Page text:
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Making Gains Without Elbow Pain

I’ve previously addressed pain along the inner side of the elbow from pushdowns and other triceps exercises. This month I want to focus on pain along the outer side of the elbow, commonly known as “tennis elbow.” You can have tennis elbow without ever having played tennis.

It can certainly be caused by the deceleration, or slowing, of a tennis serve or forehand. Changes in your game can trigger the problem as well, such as a new serve or a change in types of strings, string tension or grip size. Repetitive stress, such as typing too much, can create tennis elbow. The gym can be a source of tennis elbow too. Anything involving grip can cause or aggravate tennis elbow. Common exercises that can cause the problem include dumbbell shrugs and heavy curls. Once the area becomes severely inflamed, it is irritated by pulldowns, laterals, reverse curls and nearly anything requiring a firm grip on a dumbbell or barbell handle.

While tennis elbow is a fairly simple problem, it tends to last for months, which is very frustrating for trainees. The source can be inflamed tendons of the wrist extensor muscles, or it can be a partial tear of the tendons, or it can be degenerative changes of the tendon. The location of pain is at or near the bone at the outer edge of the elbow—the lateral epicondyle. An old term for the pain at this point was “lateral epicondylitis,” but that has been replaced by a term indicating wear-and-tear changes in the tendon: extensor tendinosus.

Managing the problem can be tedious. The first thing you have to do is reduce the inflammation and/or pain. To reduce the pain, you must stop exercises that cause it, at least for some weeks. Placing an ice pack over the elbow after training may help. My advice is to use the ice for only 10 minutes. The tissue you’re trying to reach is only millimeters under the skin. If it were a thick, muscular area like the hamstrings, shoulder or low back, I’d recommend 20 minutes. Patients often report more elbow aching when they use the ice pack for 20 minutes on the elbow.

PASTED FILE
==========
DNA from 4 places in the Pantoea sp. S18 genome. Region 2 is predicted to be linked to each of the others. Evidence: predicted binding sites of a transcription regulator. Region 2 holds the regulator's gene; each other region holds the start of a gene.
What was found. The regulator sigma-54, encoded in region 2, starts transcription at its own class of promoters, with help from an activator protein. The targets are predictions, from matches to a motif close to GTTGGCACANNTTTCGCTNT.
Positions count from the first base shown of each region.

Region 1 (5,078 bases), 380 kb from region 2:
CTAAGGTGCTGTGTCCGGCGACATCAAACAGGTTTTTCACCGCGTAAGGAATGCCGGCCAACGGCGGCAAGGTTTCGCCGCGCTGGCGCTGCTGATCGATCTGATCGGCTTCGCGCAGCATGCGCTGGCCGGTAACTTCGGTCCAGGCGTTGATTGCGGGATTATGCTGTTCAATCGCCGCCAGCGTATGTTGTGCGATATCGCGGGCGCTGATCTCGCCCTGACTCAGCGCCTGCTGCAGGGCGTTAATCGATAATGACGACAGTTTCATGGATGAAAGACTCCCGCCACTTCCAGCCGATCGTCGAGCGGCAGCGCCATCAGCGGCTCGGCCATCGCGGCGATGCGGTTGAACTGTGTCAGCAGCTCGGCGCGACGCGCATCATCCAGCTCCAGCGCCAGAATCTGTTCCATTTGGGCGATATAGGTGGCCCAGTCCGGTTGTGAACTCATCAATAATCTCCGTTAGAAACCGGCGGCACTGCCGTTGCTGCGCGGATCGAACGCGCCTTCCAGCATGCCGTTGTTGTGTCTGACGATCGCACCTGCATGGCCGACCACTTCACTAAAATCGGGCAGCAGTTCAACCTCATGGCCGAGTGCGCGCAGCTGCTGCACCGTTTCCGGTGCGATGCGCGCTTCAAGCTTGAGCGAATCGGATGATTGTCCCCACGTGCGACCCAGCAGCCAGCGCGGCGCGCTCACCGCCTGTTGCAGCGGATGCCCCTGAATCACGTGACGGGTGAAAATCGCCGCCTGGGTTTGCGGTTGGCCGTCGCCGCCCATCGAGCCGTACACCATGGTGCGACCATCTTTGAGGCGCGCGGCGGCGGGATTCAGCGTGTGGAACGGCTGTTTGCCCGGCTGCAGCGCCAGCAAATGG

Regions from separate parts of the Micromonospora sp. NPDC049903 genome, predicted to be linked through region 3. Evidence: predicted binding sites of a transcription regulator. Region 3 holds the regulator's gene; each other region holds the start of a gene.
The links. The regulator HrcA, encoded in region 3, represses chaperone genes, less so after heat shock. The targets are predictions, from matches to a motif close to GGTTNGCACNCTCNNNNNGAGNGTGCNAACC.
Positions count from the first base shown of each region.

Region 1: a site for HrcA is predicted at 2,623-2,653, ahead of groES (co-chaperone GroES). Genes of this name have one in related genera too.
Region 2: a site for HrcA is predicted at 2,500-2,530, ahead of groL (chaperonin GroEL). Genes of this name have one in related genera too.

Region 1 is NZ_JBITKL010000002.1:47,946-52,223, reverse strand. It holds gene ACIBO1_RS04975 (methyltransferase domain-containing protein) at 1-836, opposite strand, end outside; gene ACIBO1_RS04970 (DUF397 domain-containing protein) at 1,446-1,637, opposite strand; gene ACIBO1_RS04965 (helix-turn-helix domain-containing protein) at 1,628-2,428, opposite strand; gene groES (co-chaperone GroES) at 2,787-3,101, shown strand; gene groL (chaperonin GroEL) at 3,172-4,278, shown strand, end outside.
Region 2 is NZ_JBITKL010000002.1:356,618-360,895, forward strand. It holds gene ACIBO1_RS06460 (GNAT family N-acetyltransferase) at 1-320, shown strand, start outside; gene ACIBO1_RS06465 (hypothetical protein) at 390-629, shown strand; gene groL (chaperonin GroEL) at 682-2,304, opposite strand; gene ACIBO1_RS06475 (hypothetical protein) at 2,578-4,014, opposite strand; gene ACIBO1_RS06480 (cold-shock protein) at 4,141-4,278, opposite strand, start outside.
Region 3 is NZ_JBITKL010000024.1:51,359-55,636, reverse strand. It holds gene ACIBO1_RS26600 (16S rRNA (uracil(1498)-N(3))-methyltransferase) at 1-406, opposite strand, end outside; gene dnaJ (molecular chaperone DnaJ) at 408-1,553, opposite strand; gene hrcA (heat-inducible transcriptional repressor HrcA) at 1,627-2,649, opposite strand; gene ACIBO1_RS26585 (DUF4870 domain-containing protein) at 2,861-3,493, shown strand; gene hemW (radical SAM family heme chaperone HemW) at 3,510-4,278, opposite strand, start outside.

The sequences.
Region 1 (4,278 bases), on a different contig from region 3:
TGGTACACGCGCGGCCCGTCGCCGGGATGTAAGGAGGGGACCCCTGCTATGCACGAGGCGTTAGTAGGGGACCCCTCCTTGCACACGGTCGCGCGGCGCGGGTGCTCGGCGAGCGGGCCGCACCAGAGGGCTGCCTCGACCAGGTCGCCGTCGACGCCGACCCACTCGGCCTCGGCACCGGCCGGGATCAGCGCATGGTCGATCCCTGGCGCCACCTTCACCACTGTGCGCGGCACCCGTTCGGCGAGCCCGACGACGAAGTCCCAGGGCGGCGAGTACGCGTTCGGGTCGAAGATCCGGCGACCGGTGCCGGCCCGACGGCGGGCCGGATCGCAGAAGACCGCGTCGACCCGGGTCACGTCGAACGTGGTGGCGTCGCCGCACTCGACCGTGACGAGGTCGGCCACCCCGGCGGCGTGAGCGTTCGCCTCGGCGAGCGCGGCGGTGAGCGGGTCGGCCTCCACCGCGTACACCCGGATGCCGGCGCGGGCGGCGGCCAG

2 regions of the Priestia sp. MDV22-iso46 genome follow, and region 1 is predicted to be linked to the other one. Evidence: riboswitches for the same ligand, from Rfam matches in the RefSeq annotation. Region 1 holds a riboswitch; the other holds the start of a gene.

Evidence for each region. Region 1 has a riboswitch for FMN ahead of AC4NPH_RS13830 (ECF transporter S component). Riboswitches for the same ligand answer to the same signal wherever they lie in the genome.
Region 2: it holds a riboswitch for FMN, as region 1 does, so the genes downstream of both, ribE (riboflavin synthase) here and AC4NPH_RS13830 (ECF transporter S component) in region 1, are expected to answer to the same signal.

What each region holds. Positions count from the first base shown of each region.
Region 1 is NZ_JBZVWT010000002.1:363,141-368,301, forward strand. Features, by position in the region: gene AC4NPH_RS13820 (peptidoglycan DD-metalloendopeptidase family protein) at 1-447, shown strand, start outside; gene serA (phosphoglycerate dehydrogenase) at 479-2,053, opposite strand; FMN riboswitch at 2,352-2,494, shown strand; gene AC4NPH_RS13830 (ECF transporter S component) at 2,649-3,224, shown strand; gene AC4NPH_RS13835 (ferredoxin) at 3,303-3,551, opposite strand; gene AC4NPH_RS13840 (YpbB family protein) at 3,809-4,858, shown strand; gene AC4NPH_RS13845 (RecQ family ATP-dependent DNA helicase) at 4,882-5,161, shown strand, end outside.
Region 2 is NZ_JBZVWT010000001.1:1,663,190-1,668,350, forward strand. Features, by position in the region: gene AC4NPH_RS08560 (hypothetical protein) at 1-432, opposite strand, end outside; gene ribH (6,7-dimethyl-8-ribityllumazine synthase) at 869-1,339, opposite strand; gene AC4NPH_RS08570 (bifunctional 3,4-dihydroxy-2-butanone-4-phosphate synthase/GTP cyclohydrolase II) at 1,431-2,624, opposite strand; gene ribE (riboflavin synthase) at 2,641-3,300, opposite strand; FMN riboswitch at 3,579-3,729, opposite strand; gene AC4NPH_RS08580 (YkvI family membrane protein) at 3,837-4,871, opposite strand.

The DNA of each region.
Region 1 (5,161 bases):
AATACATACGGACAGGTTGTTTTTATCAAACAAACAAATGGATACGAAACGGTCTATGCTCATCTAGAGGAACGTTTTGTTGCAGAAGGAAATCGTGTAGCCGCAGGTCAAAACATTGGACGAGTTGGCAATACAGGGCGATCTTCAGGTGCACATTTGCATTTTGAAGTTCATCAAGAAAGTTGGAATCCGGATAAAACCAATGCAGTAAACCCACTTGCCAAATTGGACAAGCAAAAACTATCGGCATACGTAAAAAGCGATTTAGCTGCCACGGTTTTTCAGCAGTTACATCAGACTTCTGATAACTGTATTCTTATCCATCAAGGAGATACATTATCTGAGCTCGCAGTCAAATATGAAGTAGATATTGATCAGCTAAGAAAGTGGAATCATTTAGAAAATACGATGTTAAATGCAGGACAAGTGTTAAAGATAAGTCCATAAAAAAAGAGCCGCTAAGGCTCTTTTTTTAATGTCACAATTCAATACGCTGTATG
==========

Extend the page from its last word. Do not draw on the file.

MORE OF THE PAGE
Once the pain lessens, you need to include an old standby exercise in your workout: reverse wrist curls. They strengthen the wrist extensors, the same muscles involved in tennis elbow. These are small muscles, and as you are just coming off an injury, you may not be able to tolerate significant weight. Use a very light weight, and perform several sets of eight to 10 reps to start. You may have a mild ache in the elbow when you start. If that’s all the pain you experience, continue with the reverse wrist curls after each workout. Don’t perform them at the beginning of your workout. It’s not a good idea to fatigue this muscle before you place any additional training load on the elbow. If you perform reverse wrist curls and you feel sharper pain—or the amount of pain doesn’t let you complete a set—stop and continue to ice the elbow for another week until it feels a bit better.

You may find it useful to keep the reverse wrist curl in your workout as a preventive measure. Tennis elbow has a tendency to return, so protect yourself. It’s a very common problem—don’t think you’re the only one in the gym who’s having it. It will improve, but it will take time.

Train smart, then train hard.


Editor’s note: Visit for reprints of Horrigan’s past Sportsmedicine columns that have appeared in IRON MAN. You can order the books Strength, Conditioning and Injury Prevention for Hockey by Joseph Horrigan, D.C., and E.J. “Doc” Kreis, D.A., and The 7-Minute Rotator Cuff Solution by Horrigan and Jerry Robinson from Home Gym Warehouse, (800) 447-0008, or at


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